The Restatement (Second) of Judgments adopted the holding of Lummus, suggesting that unless a judgment is avowedly tentative, the preclusive effect of a judgment should be determined by considering: (1) whether the parties were fully heard, (2) whether the court supported its decision with a reasoned opinion, and (3) whether the decision was subject to appeal or, in fact, reviewed on appeal. Restatement (Second) of Judgments § 13, comment g (1980).
Since the Lummus decision and publication of the Restatement (Second) of Judgments, several federal circuits and state courts have relaxed the definition of finality for preclusion doctrine purposes. See, e.g., Wong v. Smith, 961 F.2d 1018 (1st Cir. 1992) (invoking res judicata); John Morrell & Co. v. Local Union 304A, 913 F.2d 544 (8th Cir. 1990) (invoking collateral estoppel); Siemens Medical Sys. v. Nuclear Cardiology Sys., 945 F. Supp. 1421 (D. Colo. 1996) (invoking collateral estoppel); Ossman v. Diana Corp., 825 F. Supp. 870 (D. Minn. 1993) (invoking collateral estoppel); Davis v. Davis, 663 A.2d 499 (D.C. 1995) (invoking collateral estoppel); Cunningham v. State, 61 Wash. App. 562, 811 P.2d 225 (1991) (invoking collateral estoppel); Carpenter v. Young, 773 P.2d 561 (Colo. 1989) (invoking collateral estoppel).
Clearly, plaintiff's claims in Grimmett I and Grimmett II were based on the same automobile accident and involved the same parties. In Grimmett I, the issue of S & W's liability was conclusively determined by the trial court as evidenced by the court's denial of Grimmett's motion to alter or amend the summary judgment decision. In making its decision, the trial court provided a well-reasoned opinion articulating the uncontroverted facts and their associated legal conclusions. The parties filed memorandums in support of their positions and made oral arguments at a hearing on the summary judgment motion, demonstrating the opportunity to fully litigate the issue. Grimmett filed a notice of appeal for the summary judgment decision in Grimmett I. Although the trial court dismissed the appeal with prejudice on S & W's motion, it was because Grimmett failed to prosecute the appeal.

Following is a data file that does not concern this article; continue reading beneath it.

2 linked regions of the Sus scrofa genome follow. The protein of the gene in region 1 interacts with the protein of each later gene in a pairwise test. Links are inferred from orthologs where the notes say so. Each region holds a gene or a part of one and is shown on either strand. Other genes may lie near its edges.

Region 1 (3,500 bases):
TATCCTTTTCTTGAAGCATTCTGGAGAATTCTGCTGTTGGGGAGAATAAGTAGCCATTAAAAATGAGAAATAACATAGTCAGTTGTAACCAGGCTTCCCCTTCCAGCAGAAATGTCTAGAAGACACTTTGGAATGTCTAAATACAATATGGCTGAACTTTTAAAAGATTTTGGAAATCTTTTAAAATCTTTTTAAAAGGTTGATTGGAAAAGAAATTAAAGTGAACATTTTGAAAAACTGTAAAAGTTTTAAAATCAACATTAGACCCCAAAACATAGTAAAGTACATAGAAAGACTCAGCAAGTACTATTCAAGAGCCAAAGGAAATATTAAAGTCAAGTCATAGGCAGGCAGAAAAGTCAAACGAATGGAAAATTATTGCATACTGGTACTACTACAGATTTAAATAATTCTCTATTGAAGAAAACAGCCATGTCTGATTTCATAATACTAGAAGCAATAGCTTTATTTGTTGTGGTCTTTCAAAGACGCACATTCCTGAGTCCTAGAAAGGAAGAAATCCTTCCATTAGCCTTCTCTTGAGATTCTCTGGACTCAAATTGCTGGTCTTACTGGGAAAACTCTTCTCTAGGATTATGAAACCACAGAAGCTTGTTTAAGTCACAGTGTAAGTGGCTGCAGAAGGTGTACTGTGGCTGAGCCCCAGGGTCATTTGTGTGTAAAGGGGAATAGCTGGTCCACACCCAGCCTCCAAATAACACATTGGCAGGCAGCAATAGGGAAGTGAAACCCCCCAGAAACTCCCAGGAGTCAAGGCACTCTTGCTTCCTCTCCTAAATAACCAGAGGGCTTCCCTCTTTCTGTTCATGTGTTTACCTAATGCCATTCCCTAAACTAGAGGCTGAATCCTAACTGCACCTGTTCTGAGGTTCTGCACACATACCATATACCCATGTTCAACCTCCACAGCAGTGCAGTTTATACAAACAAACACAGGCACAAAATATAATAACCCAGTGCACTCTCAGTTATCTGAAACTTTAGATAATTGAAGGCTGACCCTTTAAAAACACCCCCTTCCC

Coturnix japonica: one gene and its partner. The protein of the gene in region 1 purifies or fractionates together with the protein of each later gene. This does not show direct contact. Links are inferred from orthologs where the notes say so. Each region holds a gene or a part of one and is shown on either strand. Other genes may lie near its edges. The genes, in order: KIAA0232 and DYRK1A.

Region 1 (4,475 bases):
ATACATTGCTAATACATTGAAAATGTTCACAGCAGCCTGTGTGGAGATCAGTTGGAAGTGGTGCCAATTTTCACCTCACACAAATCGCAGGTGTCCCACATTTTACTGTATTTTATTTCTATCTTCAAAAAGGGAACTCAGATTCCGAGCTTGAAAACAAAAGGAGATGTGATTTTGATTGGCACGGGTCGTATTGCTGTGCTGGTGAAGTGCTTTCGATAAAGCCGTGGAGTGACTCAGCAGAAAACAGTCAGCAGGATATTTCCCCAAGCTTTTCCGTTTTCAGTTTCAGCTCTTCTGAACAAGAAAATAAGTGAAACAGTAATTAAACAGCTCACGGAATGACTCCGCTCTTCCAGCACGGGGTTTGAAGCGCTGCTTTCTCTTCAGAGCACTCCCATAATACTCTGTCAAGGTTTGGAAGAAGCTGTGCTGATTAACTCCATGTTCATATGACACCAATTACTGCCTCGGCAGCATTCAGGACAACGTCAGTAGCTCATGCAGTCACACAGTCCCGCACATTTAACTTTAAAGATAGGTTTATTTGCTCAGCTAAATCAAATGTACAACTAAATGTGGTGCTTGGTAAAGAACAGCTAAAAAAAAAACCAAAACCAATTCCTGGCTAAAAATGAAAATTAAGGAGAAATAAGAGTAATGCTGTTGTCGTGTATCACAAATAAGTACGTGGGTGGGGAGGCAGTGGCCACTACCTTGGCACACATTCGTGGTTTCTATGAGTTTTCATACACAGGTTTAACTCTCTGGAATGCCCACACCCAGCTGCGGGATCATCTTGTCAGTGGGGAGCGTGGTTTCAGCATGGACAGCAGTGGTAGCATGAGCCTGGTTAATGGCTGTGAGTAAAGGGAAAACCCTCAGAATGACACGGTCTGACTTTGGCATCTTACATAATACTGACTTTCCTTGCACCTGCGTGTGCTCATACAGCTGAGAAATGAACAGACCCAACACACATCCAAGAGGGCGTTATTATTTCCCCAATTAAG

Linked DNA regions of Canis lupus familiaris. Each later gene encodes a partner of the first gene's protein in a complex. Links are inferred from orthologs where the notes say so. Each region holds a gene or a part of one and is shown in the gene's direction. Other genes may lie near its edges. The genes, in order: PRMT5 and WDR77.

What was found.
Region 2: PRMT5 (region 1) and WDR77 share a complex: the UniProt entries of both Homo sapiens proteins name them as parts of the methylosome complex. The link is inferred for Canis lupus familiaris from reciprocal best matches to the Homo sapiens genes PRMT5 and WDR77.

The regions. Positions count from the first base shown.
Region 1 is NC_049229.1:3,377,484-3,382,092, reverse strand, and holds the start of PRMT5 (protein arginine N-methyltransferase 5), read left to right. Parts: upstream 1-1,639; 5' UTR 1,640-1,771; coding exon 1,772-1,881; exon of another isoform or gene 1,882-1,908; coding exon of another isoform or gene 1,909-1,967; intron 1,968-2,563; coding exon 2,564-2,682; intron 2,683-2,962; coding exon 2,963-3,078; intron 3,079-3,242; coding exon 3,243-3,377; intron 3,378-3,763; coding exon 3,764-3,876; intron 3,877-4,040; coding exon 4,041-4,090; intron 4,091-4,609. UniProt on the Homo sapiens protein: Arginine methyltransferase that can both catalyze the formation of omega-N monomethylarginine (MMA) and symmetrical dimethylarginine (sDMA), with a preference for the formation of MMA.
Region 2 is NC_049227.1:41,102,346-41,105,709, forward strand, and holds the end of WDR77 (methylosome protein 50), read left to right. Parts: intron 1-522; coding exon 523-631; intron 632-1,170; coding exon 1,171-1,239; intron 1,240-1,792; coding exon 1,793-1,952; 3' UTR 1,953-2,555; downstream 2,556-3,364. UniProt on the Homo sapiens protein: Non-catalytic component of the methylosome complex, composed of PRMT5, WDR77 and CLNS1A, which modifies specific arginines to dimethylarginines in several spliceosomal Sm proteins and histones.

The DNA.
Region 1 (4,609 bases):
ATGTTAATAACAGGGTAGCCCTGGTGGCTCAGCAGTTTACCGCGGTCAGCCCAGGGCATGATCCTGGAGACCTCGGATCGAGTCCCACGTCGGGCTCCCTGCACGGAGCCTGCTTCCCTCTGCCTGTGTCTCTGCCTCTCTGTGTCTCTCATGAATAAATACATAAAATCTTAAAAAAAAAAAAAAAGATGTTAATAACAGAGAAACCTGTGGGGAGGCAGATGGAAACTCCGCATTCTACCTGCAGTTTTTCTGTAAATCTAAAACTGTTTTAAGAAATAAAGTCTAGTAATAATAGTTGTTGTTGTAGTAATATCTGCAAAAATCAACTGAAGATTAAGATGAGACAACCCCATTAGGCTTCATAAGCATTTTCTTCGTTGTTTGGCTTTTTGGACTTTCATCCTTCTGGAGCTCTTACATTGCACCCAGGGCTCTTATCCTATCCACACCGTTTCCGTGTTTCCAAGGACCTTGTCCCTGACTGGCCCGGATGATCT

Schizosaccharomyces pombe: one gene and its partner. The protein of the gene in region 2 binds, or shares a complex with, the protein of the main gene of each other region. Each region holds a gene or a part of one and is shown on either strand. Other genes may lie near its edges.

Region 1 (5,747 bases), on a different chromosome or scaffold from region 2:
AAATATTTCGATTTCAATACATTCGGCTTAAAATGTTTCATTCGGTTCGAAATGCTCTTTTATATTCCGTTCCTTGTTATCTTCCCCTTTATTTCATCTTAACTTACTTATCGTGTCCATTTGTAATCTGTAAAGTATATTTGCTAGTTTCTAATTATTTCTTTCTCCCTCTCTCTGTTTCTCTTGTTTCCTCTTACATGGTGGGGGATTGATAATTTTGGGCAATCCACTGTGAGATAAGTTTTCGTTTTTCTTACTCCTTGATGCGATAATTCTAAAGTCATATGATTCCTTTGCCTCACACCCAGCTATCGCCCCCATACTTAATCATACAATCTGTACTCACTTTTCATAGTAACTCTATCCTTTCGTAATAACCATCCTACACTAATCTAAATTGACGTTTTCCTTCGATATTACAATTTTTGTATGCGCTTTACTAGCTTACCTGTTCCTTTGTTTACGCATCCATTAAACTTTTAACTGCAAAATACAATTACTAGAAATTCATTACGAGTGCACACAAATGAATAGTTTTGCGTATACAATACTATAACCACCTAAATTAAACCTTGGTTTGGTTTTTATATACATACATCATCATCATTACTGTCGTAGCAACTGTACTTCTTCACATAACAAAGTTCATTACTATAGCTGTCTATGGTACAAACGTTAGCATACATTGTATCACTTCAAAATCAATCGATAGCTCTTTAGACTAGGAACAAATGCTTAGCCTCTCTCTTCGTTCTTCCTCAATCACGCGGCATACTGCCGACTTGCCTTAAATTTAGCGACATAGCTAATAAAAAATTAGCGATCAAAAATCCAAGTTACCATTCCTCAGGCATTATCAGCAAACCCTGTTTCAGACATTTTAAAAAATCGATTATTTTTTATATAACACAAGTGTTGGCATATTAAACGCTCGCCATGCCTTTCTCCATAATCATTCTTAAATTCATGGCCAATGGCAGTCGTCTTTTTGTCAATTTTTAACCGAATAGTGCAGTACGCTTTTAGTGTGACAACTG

We believe that preclusion doctrines should be applied when a party voluntarily dismisses a case after an adverse ruling has been made on a summary judgment motion. Summary judgment procedure, at least from the defendant's point of view, would become a virtual nullity if plaintiffs could obtain "overs" by dismissing and refiling a case rather than fully litigating an adverse summary judgment decision through the appellate process. See Wong, 961 F.2d at 1020.
The Kansas Supreme Court in Stanfield, 263 Kan. at 396, found that Kansas law does not appear to differ significantly from the federal law regarding preclusion doctrines. Those principles have been stated by the United States Supreme Court in Allen v. McCurry, 449 U.S. 90, 94, 66 L. Ed. 2d 308, 101 S. Ct. 411 (1980):
"'The federal courts have traditionally adhered to the related doctrines of res judicata and collateral estoppel. Under res judicata [or claim preclusion], a final judgment on the merits of an action precludes the parties or their privies from relitigating issues [or claims] that were or could have been raised in that action. Cromwell v. County of Sac, 94 U.S. 351, 352[, 24 L. Ed. 195 (1876)]. Under collateral estoppel [or issue preclusion], once a court has decided an issue of fact or law necessary to its judgment, that decision may preclude relitigation of the issue in a suit on a different cause of action involving a party to the first case. Montana v. United States, 440 U.S. 147, 153[, 59 L. Ed. 2d 210, 99 S. Ct. 970 (1979)].' 449 U.S. at 94.